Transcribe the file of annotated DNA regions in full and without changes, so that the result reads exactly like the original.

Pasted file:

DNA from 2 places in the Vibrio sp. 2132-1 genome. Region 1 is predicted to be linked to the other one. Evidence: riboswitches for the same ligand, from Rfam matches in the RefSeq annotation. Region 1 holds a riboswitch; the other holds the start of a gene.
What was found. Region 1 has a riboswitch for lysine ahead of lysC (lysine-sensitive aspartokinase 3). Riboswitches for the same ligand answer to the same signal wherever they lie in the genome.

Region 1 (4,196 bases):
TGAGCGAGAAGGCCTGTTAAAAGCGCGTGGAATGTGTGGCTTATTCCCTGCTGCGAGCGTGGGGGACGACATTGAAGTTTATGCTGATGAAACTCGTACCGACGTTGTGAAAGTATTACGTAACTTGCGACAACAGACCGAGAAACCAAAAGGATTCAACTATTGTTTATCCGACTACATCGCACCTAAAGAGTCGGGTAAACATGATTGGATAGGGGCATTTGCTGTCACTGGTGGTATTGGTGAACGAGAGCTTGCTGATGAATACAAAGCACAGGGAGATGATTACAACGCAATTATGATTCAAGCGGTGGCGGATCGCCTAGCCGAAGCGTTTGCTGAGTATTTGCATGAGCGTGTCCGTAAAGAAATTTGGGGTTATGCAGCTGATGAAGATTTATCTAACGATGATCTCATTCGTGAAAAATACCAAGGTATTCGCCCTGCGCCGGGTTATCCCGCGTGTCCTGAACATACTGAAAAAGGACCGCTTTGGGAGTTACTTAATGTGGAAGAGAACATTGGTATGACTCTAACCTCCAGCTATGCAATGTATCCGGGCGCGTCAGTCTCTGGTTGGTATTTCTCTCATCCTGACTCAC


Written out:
DNA from 2 places in the Vibrio sp. 2132-1 genome. Region 1 is predicted to be linked to the other one. Evidence: riboswitches for the same ligand, from Rfam matches in the RefSeq annotation. Region 1 holds a riboswitch; the other holds the start of a gene.
What was found. Region 1 has a riboswitch for lysine ahead of lysC (lysine-sensitive aspartokinase 3). Riboswitches for the same ligand answer to the same signal wherever they lie in the genome.

Region 1 (4,196 bases):
TGAGCGAGAAGGCCTGTTAAAAGCGCGTGGAATGTGTGGCTTATTCCCTGCTGCGAGCGTGGGGGACGACATTGAAGTTTATGCTGATGAAACTCGTACCGACGTTGTGAAAGTATTACGTAACTTGCGACAACAGACCGAGAAACCAAAAGGATTCAACTATTGTTTATCCGACTACATCGCACCTAAAGAGTCGGGTAAACATGATTGGATAGGGGCATTTGCTGTCACTGGTGGTATTGGTGAACGAGAGCTTGCTGATGAATACAAAGCACAGGGAGATGATTACAACGCAATTATGATTCAAGCGGTGGCGGATCGCCTAGCCGAAGCGTTTGCTGAGTATTTGCATGAGCGTGTCCGTAAAGAAATTTGGGGTTATGCAGCTGATGAAGATTTATCTAACGATGATCTCATTCGTGAAAAATACCAAGGTATTCGCCCTGCGCCGGGTTATCCCGCGTGTCCTGAACATACTGAAAAAGGACCGCTTTGGGAGTTACTTAATGTGGAAGAGAACATTGGTATGACTCTAACCTCCAGCTATGCAATGTATCCGGGCGCGTCAGTCTCTGGTTGGTATTTCTCTCATCCTGACTCAC